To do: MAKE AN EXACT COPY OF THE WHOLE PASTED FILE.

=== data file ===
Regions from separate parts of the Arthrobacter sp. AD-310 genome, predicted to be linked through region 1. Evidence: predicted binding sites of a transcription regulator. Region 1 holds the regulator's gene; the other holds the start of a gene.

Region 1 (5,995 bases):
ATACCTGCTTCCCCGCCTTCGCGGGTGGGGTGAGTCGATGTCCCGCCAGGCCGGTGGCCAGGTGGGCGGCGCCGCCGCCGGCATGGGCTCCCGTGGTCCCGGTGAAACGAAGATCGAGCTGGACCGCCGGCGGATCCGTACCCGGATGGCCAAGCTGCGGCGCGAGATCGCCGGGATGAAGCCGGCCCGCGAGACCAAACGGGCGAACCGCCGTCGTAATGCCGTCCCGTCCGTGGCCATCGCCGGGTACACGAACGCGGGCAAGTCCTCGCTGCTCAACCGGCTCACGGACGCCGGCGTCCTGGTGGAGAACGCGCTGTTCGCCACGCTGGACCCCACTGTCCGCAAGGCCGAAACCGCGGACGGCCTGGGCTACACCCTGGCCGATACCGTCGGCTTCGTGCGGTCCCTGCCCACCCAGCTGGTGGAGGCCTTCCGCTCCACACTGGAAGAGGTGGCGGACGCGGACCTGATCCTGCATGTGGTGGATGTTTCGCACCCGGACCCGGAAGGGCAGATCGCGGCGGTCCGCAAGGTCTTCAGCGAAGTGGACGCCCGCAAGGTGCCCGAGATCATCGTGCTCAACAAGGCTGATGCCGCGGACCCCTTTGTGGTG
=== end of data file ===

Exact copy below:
Regions from separate parts of the Arthrobacter sp. AD-310 genome, predicted to be linked through region 1. Evidence: predicted binding sites of a transcription regulator. Region 1 holds the regulator's gene; the other holds the start of a gene.

Region 1 (5,995 bases):
ATACCTGCTTCCCCGCCTTCGCGGGTGGGGTGAGTCGATGTCCCGCCAGGCCGGTGGCCAGGTGGGCGGCGCCGCCGCCGGCATGGGCTCCCGTGGTCCCGGTGAAACGAAGATCGAGCTGGACCGCCGGCGGATCCGTACCCGGATGGCCAAGCTGCGGCGCGAGATCGCCGGGATGAAGCCGGCCCGCGAGACCAAACGGGCGAACCGCCGTCGTAATGCCGTCCCGTCCGTGGCCATCGCCGGGTACACGAACGCGGGCAAGTCCTCGCTGCTCAACCGGCTCACGGACGCCGGCGTCCTGGTGGAGAACGCGCTGTTCGCCACGCTGGACCCCACTGTCCGCAAGGCCGAAACCGCGGACGGCCTGGGCTACACCCTGGCCGATACCGTCGGCTTCGTGCGGTCCCTGCCCACCCAGCTGGTGGAGGCCTTCCGCTCCACACTGGAAGAGGTGGCGGACGCGGACCTGATCCTGCATGTGGTGGATGTTTCGCACCCGGACCCGGAAGGGCAGATCGCGGCGGTCCGCAAGGTCTTCAGCGAAGTGGACGCCCGCAAGGTGCCCGAGATCATCGTGCTCAACAAGGCTGATGCCGCGGACCCCTTTGTGGTG